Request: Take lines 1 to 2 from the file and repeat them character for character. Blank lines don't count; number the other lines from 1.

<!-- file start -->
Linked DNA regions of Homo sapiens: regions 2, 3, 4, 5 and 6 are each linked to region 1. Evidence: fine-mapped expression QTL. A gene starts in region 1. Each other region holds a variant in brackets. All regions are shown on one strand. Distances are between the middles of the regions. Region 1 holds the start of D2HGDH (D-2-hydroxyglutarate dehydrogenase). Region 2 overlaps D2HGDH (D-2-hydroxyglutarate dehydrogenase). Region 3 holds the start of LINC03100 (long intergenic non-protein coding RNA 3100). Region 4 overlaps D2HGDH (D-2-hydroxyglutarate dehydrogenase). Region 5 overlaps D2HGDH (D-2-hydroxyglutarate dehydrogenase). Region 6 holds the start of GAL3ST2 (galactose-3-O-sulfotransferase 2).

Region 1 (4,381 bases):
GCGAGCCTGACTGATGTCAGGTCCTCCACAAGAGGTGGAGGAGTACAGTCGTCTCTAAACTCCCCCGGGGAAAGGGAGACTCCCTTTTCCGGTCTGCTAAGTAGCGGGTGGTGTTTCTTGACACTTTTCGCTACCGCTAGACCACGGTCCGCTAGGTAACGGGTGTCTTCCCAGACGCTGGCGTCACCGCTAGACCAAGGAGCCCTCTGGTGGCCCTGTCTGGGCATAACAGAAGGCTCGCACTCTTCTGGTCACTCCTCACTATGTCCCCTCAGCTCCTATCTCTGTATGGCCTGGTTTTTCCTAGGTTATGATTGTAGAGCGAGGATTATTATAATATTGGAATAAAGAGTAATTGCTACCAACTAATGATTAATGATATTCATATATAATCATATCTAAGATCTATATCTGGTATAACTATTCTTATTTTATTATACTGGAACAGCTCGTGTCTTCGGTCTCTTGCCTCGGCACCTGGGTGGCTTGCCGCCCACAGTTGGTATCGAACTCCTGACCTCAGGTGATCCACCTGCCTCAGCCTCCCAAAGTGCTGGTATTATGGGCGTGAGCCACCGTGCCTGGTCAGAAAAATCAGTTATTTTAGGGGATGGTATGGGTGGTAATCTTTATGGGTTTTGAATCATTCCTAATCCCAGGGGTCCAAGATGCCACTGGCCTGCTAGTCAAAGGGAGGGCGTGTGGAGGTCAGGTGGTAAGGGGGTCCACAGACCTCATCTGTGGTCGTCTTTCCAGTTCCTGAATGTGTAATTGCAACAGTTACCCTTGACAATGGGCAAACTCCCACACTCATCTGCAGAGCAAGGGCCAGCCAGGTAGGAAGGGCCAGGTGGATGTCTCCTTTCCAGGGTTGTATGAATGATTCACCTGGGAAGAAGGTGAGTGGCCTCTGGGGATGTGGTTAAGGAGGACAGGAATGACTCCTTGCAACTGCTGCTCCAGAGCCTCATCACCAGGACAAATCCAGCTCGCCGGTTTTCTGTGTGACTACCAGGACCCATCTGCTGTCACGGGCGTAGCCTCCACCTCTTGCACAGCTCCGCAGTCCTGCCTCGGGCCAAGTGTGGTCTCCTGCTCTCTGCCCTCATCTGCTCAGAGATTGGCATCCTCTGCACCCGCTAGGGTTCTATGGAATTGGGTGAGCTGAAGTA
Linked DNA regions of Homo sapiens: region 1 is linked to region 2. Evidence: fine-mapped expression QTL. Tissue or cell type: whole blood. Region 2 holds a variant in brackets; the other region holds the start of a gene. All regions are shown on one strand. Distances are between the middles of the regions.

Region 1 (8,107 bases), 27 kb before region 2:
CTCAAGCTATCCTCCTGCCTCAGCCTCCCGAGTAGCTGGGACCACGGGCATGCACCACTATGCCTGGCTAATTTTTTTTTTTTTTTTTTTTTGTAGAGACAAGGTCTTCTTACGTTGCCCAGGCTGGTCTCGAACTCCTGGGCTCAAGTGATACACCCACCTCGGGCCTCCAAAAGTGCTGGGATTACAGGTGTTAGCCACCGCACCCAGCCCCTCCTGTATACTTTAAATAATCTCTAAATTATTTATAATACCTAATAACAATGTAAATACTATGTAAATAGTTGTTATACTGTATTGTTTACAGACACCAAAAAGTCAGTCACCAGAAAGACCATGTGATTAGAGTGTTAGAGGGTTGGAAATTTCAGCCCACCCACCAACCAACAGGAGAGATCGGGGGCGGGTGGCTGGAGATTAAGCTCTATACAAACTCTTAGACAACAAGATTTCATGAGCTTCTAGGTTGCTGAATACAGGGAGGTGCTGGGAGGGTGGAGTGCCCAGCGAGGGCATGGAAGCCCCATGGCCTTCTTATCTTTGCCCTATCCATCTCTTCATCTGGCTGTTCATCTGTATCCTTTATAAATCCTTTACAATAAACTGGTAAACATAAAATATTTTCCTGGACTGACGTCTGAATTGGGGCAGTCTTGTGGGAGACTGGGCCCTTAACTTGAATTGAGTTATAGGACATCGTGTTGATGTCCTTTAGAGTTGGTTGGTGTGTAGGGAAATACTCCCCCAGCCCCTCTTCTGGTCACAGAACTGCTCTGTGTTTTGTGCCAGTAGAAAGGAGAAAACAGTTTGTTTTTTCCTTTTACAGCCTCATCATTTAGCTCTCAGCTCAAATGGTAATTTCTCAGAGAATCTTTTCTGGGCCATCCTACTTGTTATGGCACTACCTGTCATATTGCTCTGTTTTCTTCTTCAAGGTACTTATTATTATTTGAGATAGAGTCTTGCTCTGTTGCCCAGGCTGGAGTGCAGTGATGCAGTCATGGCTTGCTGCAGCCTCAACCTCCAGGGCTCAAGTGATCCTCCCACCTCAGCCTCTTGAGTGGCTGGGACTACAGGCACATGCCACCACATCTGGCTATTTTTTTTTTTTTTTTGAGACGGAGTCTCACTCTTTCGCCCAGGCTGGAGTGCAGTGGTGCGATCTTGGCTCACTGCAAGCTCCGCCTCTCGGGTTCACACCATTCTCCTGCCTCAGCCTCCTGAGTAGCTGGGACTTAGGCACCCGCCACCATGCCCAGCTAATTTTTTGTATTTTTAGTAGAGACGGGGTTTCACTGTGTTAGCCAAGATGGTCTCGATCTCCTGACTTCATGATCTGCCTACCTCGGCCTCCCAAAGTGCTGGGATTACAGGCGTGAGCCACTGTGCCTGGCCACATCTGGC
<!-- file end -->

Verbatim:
Linked DNA regions of Homo sapiens: regions 2, 3, 4, 5 and 6 are each linked to region 1. Evidence: fine-mapped expression QTL. A gene starts in region 1. Each other region holds a variant in brackets. All regions are shown on one strand. Distances are between the middles of the regions. Region 1 holds the start of D2HGDH (D-2-hydroxyglutarate dehydrogenase). Region 2 overlaps D2HGDH (D-2-hydroxyglutarate dehydrogenase). Region 3 holds the start of LINC03100 (long intergenic non-protein coding RNA 3100). Region 4 overlaps D2HGDH (D-2-hydroxyglutarate dehydrogenase). Region 5 overlaps D2HGDH (D-2-hydroxyglutarate dehydrogenase). Region 6 holds the start of GAL3ST2 (galactose-3-O-sulfotransferase 2).

Region 1 (4,381 bases):